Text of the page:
Porky’s deserves its reputation for being a not-so great movie but I would be lying if I said that I didn’t laugh more than once while watching it.  (Of course, I still didn’t laugh as much as the characters in the films laughed.  I’ve never seen a cast that was as apparently amused with themselves as the cast of Porky’s.)  There’s a lot of bad moments but it’s hard not to crack a smile when Miss Honeywell demonstrates why she’s known as Lassie or when one of the coaches suggests that wanted posters can be hung around the school to help catch the shower voyeur.  Plus, everyone learns an important lesson about tolerance and how to destroy a brothel.  As bad as it is, it’s hard to really dislike Porky’s.

Ralph Gibson: Photographer/Book Artist (2002, dir. by Paula Herdia)

Photographer Ralph Gibson is one of the most important photographers of the last century and, in this documentary, he discusses both his life and his work.  An independent iconoclast, Gibson went from serving in the Navy to working as an assistant to Dorothea Lange to eventually publishing his own very influential books of photographs.  Gibson’s work is fascinating, sensuous, and frequently surreal and helped to change the public perception about whether or not photography can also be art.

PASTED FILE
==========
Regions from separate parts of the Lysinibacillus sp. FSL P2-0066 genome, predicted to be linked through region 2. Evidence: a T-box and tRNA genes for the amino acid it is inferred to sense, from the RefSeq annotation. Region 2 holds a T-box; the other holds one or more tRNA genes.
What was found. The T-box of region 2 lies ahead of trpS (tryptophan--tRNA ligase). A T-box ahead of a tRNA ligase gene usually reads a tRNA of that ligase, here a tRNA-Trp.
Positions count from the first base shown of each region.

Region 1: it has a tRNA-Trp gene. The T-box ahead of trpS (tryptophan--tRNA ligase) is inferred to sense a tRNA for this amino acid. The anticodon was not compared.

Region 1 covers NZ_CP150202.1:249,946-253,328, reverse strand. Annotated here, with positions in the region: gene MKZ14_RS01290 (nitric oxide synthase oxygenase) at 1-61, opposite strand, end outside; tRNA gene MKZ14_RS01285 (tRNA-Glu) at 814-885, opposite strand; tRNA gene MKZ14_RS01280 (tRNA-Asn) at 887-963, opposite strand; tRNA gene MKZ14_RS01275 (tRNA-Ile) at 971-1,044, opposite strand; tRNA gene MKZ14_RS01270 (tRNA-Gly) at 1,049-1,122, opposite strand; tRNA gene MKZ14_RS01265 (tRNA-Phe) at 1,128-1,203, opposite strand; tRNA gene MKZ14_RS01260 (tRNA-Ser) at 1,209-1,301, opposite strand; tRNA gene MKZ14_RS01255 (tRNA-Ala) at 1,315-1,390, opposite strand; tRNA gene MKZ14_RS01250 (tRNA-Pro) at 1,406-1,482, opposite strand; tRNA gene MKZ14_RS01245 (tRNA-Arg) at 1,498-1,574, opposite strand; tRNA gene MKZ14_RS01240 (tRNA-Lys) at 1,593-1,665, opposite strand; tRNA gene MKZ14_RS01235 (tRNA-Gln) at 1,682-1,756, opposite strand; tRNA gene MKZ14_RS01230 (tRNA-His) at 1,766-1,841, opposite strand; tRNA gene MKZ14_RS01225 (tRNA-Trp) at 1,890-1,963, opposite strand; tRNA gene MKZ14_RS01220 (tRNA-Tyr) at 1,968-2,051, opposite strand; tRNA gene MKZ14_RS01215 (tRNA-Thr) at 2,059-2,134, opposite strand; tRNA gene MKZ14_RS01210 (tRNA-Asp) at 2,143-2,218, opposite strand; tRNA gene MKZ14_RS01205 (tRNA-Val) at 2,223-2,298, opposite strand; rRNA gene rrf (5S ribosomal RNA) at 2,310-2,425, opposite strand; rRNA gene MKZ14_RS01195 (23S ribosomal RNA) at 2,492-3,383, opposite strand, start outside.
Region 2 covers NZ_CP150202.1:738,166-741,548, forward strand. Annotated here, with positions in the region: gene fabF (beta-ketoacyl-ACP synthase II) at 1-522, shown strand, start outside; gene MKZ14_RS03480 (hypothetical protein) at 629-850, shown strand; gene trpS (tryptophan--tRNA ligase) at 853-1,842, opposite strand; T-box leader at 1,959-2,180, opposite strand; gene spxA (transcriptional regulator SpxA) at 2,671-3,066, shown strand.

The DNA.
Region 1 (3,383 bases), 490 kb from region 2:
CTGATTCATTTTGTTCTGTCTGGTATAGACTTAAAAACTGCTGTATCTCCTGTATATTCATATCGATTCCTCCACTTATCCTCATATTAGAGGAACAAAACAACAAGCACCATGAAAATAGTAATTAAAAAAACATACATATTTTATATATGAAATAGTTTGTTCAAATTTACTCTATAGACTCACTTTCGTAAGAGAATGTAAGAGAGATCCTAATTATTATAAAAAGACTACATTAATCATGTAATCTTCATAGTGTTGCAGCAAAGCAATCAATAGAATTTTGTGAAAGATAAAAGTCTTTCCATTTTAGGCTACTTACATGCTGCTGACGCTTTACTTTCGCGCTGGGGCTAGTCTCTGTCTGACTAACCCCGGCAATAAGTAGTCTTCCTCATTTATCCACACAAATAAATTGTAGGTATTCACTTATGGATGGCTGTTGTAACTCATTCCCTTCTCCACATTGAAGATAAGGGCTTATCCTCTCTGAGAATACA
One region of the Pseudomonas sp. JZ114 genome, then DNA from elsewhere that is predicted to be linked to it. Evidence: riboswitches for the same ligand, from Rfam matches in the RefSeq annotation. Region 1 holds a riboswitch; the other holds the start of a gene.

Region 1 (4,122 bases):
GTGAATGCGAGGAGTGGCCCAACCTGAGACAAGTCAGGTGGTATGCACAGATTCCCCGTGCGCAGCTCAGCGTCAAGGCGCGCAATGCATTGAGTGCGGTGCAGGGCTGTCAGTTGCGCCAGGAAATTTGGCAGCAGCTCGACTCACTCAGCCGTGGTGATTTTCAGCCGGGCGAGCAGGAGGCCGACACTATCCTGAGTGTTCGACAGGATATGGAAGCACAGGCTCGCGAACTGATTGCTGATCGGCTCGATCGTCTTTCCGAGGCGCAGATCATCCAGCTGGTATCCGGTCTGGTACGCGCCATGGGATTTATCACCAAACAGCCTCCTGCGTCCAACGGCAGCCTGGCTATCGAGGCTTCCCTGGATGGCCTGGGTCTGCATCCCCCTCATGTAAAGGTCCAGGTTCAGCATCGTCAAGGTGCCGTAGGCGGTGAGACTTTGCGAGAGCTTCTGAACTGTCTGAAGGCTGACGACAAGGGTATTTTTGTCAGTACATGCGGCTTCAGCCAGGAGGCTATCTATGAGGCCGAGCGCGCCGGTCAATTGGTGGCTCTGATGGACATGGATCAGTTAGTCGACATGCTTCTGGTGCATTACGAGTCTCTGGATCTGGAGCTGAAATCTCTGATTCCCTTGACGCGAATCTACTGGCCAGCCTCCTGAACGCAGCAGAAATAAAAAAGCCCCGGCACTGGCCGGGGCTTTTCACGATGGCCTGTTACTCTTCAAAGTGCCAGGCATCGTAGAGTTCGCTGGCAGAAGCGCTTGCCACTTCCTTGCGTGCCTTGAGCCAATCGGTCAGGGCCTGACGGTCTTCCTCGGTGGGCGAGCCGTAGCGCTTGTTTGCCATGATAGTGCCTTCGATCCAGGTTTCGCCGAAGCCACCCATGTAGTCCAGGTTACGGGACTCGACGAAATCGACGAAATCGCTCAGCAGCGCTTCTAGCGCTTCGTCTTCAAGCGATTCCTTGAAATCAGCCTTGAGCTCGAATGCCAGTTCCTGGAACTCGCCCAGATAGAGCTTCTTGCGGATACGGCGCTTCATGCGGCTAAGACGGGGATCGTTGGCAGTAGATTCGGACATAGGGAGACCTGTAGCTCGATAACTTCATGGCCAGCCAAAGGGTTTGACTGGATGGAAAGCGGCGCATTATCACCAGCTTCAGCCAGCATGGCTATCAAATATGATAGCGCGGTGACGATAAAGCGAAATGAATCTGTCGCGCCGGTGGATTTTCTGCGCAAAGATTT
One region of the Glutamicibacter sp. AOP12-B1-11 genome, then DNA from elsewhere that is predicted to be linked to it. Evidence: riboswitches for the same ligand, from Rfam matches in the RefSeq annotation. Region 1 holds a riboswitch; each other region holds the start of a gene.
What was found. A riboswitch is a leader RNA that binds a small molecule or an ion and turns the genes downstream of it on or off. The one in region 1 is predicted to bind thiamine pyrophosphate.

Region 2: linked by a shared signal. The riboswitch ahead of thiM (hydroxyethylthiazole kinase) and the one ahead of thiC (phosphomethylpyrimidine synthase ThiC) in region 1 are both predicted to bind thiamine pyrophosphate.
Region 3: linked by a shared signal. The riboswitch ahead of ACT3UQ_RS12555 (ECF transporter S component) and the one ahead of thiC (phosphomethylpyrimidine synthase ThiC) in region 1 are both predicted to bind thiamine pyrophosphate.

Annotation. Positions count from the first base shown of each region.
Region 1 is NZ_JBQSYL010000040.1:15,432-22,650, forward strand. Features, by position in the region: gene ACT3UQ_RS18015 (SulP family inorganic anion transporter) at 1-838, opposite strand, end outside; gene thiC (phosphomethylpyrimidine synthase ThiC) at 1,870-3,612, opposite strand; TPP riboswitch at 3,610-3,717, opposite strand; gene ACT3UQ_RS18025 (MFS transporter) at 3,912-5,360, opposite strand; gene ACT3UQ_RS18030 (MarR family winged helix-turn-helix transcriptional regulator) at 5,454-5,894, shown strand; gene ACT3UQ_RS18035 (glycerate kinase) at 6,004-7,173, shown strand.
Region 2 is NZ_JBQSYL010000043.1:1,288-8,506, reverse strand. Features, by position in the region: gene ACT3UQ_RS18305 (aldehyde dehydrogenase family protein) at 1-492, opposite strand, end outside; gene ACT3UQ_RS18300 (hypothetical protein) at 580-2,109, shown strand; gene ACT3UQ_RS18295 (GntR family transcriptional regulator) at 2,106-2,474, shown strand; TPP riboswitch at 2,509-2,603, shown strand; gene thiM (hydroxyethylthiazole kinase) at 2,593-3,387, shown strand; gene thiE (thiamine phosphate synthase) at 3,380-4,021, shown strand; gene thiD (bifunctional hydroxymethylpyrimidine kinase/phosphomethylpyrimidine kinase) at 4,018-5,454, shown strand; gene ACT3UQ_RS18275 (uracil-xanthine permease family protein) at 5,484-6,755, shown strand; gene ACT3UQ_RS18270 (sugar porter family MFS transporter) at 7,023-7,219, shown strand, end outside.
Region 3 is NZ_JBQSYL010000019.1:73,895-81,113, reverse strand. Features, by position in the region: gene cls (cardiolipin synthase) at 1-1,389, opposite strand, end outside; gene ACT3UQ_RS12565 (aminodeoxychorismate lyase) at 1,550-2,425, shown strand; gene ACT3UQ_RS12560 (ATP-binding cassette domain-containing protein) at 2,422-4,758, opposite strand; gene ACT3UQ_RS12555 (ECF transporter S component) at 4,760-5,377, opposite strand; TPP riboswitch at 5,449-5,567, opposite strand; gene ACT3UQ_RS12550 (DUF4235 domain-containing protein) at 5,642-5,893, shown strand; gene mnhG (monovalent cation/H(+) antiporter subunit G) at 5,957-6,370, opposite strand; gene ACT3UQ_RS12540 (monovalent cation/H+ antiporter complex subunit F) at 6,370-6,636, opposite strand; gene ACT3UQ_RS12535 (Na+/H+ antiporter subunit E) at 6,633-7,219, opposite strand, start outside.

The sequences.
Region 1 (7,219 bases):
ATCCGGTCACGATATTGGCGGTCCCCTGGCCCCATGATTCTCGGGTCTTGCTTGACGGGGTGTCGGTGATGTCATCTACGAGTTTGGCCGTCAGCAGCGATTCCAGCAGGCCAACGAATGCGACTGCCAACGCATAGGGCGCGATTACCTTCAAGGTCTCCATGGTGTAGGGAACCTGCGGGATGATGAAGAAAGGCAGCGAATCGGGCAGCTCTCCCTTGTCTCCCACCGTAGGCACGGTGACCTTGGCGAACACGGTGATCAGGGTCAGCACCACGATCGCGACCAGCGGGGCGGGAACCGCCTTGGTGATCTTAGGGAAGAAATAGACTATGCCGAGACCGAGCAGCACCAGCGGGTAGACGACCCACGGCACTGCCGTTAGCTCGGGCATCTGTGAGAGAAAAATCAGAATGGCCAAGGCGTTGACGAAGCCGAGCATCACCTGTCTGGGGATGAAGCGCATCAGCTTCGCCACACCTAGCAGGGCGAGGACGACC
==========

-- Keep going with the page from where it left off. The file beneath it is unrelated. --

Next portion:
Here’s just a few examples of Gibson’s work:

In the documentary Ralph Gibson: Photographer/Book Artist, Gibson tells his own story of how he became both a photographer and a publisher.  It’s interesting to listen to him as he explains how he first came to realize that how a picture is placed on a page (especially when compared to the placement of the picture on the facing page) can make as much of an artistic statement as the pictures themselves.  The documentary also features interviews with several of Gibson’s contemporaries and also with critics who attempt to analyze what makes Gibson’s work so effective.

The only problem with this documentary is that it’s too short.  It’s only 30 minutes long so sometimes, like when Gibson is talking about his childhood and his time in the Navy, it feels rushed.  The best thing about the documentary though is that it features many of Gibson’s photographs and also Gibson himself.  Listening to Gibson talk will make you want to pick up a real camera and start capturing the world around you.

This documentary is on Prime and if you’re an artist looking for inspiration, I recommend it.

The Battered Bastards of Baseball (2014, dir. by Chapman Way and Maclain Way)